Opinions: PEPFAR funding; Aid in Africa; Obama, human rights

February 11, 2016

In a National Review opinion piece, Jacob Mchangama, an external lecturer of international human-rights law at the University of Copenhagen, contrasts the actions on human rights issues under the Obama administration with those in the administration under former president George W. Bush: "The Bush administration was cool toward the U.N. human-rights structure for a simple reason: It did not want to confer legitimacy on a system that rogue states and their supporters have turned into an instrument of tyranny," he writes. "The Obama administration, by contrast, apparently believes that participation and dialogue in itself is more important than the outcome," Mchangama adds, pointing to the recent decision by the U.S. to abstain from voting on a U.N. resolution that declared access to clean and safe water to be a human right.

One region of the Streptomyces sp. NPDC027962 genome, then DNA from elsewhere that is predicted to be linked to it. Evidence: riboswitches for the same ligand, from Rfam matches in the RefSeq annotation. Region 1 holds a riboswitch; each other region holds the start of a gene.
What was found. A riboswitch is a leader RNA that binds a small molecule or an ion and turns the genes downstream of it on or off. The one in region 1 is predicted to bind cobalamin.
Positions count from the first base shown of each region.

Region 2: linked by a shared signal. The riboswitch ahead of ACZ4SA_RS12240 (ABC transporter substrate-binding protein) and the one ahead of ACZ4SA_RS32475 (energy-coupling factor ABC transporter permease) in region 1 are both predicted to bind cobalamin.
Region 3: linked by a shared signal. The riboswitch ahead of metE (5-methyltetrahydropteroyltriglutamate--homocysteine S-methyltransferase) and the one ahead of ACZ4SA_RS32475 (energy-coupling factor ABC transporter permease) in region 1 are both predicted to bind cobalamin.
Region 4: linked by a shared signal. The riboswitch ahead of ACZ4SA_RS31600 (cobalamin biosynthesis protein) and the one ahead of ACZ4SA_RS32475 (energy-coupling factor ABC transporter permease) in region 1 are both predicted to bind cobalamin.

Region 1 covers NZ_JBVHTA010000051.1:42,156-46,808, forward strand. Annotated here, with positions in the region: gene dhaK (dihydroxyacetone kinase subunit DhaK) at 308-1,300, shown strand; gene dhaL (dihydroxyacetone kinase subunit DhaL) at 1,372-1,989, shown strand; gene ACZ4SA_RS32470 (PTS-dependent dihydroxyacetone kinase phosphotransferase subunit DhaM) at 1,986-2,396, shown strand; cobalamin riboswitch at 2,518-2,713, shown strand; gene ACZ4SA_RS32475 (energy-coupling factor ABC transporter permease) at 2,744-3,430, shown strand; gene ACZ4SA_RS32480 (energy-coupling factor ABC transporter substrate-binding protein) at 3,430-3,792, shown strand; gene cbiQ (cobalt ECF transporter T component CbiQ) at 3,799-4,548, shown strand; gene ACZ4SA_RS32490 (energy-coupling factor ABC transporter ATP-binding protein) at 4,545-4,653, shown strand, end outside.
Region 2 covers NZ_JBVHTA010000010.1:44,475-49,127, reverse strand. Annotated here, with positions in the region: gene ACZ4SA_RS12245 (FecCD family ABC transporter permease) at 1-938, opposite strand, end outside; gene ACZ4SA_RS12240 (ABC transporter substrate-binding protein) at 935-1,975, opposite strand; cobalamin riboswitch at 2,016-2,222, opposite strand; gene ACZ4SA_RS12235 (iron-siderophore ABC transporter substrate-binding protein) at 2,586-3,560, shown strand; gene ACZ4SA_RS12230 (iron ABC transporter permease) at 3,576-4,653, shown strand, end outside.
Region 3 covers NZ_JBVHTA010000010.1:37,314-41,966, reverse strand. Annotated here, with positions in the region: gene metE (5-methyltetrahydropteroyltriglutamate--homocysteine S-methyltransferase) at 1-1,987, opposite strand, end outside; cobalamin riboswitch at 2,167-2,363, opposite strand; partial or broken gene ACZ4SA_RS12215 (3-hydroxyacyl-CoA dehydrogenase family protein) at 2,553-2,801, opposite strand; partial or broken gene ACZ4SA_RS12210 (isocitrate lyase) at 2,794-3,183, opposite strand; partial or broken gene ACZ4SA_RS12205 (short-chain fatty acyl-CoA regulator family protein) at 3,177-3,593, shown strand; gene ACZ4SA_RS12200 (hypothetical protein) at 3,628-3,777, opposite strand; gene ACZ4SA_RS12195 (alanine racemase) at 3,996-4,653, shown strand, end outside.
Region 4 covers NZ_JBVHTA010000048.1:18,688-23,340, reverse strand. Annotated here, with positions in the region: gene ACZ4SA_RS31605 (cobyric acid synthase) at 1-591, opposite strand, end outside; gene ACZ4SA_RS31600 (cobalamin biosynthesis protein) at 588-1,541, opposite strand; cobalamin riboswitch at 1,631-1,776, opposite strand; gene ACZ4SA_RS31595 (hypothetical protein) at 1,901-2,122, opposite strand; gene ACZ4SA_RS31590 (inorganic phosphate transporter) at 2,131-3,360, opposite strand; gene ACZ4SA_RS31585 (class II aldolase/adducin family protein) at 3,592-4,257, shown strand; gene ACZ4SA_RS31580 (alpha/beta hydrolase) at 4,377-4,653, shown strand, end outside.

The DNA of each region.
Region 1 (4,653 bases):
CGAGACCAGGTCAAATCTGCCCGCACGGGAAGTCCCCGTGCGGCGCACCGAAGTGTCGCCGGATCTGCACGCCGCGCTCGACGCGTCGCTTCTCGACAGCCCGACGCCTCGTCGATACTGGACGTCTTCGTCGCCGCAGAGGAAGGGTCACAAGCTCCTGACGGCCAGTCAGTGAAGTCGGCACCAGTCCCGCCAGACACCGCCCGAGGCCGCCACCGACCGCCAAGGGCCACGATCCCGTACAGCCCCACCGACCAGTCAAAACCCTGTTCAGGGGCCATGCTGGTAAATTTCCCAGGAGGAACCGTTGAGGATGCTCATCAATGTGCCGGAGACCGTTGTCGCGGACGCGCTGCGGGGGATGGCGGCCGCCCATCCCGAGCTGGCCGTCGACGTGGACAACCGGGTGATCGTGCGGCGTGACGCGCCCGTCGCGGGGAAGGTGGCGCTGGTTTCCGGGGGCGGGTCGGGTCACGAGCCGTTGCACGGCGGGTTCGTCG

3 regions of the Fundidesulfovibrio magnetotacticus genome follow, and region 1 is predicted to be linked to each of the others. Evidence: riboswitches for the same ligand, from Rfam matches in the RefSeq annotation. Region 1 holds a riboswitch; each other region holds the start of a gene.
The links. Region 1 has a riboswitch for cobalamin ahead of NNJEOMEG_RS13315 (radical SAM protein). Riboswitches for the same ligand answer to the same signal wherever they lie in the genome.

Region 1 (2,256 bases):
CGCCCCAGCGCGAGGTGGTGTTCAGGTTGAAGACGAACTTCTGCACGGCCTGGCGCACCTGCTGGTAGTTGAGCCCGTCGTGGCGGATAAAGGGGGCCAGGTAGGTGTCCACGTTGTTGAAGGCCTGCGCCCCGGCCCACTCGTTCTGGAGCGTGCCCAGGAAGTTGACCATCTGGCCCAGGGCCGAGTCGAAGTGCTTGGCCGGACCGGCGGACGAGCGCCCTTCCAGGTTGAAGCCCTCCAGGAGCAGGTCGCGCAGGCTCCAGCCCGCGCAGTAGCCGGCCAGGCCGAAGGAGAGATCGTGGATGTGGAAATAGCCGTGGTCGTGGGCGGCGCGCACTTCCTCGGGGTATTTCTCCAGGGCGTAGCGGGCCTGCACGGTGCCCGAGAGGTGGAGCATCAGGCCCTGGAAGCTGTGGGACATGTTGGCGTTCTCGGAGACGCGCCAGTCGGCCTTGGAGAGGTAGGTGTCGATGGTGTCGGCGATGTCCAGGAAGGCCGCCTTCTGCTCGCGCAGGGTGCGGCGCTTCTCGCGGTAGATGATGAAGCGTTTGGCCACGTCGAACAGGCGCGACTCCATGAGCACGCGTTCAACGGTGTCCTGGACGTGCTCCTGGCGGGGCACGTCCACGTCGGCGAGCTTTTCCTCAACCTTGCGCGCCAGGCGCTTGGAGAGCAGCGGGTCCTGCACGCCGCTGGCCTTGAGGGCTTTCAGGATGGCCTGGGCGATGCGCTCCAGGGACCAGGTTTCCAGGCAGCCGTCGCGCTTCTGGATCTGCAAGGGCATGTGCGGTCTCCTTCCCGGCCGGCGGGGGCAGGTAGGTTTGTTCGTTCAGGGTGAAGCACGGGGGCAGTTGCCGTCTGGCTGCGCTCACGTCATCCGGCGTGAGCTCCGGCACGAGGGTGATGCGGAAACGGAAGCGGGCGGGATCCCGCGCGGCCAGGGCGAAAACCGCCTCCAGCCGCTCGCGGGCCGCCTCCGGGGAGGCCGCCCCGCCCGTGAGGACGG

"The Obama administration has also accepted seemingly harmless compromises that actually chip away at human rights," Mchangama adds before citing several instances of such compromises.

"If the U.S. wants to be taken seriously as the leader of the free world, it must champion the cause of freedom at the U.N. by actively leading a coalition of democracies, confronting authoritarians, and shaming the spoilers. Alternatively, the U.S. could decide that human rights are best championed outside the U.N. and build a credible alternative. But sitting on the fence is tantamount to surrender," Mchangama concludes (8/10).

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